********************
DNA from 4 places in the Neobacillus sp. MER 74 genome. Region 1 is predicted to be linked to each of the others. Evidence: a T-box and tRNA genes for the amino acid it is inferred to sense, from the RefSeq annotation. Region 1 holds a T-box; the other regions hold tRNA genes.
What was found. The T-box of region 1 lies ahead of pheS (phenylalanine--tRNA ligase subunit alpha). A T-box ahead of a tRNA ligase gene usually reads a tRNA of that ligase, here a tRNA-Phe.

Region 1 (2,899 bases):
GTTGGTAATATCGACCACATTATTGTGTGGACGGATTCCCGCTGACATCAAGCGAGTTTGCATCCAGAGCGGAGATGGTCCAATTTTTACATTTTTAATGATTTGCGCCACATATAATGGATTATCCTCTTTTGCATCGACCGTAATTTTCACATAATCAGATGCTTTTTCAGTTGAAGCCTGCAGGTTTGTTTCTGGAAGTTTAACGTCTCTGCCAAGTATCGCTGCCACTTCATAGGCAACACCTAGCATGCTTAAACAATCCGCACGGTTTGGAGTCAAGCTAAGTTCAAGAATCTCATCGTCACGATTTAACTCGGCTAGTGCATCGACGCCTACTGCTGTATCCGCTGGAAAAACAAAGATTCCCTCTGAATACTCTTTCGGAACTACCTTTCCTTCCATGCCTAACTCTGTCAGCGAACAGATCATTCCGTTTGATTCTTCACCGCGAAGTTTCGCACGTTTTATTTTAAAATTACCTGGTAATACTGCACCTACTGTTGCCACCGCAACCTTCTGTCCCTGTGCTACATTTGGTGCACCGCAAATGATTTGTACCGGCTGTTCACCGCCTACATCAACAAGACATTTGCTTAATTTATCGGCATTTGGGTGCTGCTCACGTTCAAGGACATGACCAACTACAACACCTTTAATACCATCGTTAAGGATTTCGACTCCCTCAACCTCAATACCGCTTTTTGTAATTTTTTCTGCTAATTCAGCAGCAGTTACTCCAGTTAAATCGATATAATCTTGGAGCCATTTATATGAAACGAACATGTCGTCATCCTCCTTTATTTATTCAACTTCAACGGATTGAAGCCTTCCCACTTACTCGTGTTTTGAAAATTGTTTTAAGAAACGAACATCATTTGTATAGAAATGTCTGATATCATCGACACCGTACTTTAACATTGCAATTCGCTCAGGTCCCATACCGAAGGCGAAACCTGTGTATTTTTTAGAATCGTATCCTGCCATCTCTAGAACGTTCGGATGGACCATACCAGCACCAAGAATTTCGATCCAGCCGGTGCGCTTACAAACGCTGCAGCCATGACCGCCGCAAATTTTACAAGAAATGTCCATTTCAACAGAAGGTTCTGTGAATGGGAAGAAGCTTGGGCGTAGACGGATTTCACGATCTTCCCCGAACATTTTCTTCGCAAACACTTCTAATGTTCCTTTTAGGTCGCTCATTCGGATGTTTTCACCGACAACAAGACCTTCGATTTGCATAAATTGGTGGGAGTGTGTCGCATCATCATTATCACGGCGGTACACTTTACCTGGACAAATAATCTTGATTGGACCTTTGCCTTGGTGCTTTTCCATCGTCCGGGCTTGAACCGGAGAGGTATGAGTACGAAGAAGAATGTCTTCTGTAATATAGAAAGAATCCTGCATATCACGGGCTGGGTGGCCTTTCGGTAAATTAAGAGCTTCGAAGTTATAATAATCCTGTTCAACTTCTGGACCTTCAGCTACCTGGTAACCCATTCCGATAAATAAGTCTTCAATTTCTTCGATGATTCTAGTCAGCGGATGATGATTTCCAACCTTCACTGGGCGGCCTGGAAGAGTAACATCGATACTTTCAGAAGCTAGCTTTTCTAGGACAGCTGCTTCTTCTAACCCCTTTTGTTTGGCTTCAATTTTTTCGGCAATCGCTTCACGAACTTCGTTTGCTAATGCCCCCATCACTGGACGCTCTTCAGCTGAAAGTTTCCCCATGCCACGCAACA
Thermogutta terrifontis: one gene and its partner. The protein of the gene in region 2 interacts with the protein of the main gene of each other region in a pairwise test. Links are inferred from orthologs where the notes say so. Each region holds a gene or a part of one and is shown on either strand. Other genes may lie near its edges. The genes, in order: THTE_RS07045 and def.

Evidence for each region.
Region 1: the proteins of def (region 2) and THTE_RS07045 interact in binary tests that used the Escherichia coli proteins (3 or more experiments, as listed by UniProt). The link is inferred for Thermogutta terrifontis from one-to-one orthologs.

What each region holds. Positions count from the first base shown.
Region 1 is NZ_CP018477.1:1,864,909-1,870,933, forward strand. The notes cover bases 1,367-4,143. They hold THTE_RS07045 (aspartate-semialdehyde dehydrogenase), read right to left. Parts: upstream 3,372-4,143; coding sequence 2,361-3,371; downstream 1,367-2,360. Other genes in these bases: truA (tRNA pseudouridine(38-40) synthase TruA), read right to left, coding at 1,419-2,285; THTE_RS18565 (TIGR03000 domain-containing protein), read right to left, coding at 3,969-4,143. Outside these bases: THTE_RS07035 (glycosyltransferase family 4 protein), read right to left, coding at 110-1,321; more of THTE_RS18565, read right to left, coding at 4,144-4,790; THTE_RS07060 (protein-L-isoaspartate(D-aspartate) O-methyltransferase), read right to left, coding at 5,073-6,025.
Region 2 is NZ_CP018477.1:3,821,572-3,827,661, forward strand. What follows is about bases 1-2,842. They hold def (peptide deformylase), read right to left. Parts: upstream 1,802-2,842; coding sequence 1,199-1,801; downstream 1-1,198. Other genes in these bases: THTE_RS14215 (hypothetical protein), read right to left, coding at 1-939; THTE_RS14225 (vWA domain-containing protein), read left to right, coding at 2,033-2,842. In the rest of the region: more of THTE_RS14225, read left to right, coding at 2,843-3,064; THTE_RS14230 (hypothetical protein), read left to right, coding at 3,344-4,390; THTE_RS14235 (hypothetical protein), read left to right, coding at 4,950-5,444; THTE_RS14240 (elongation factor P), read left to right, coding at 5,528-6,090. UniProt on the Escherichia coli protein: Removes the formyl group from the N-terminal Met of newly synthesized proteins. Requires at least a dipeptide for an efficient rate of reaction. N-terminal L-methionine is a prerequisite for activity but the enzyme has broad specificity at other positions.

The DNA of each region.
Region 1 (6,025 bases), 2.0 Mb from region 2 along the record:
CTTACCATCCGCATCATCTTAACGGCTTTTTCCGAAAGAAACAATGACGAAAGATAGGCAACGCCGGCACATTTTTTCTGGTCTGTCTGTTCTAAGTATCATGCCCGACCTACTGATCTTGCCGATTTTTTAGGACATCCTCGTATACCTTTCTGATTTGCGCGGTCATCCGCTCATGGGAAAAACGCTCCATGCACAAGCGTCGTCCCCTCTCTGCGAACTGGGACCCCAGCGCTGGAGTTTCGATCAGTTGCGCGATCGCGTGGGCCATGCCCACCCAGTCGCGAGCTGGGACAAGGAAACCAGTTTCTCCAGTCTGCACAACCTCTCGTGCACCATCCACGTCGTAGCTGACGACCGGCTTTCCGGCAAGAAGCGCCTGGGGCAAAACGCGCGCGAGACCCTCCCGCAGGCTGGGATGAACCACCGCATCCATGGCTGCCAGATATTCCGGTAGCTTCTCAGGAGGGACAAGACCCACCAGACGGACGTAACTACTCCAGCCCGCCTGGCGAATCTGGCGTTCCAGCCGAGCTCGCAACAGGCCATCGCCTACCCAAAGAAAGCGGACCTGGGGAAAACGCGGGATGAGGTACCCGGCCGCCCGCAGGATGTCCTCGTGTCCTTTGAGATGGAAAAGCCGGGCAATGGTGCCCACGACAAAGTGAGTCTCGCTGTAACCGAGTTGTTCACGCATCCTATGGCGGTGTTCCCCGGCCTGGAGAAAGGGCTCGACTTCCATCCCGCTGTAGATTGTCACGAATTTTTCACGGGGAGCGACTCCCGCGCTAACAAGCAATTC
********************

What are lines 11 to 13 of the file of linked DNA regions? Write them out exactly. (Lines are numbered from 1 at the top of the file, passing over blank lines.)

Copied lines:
The DNA of each region.
Region 1 (6,025 bases), 2.0 Mb from region 2 along the record:
CTTACCATCCGCATCATCTTAACGGCTTTTTCCGAAAGAAACAATGACGAAAGATAGGCAACGCCGGCACATTTTTTCTGGTCTGTCTGTTCTAAGTATCATGCCCGACCTACTGATCTTGCCGATTTTTTAGGACATCCTCGTATACCTTTCTGATTTGCGCGGTCATCCGCTCATGGGAAAAACGCTCCATGCACAAGCGTCGTCCCCTCTCTGCGAACTGGGACCCCAGCGCTGGAGTTTCGATCAGTTGCGCGATCGCGTGGGCCATGCCCACCCAGTCGCGAGCTGGGACAAGGAAACCAGTTTCTCCAGTCTGCACAACCTCTCGTGCACCATCCACGTCGTAGCTGACGACCGGCTTTCCGGCAAGAAGCGCCTGGGGCAAAACGCGCGCGAGACCCTCCCGCAGGCTGGGATGAACCACCGCATCCATGGCTGCCAGATATTCCGGTAGCTTCTCAGGAGGGACAAGACCCACCAGACGGACGTAACTACTCCAGCCCGCCTGGCGAATCTGGCGTTCCAGCCGAGCTCGCAACAGGCCATCGCCTACCCAAAGAAAGCGGACCTGGGGAAAACGCGGGATGAGGTACCCGGCCGCCCGCAGGATGTCCTCGTGTCCTTTGAGATGGAAAAGCCGGGCAATGGTGCCCACGACAAAGTGAGTCTCGCTGTAACCGAGTTGTTCACGCATCCTATGGCGGTGTTCCCCGGCCTGGAGAAAGGGCTCGACTTCCATCCCGCTGTAGATTGTCACGAATTTTTCACGGGGAGCGACTCCCGCGCTAACAAGCAATTC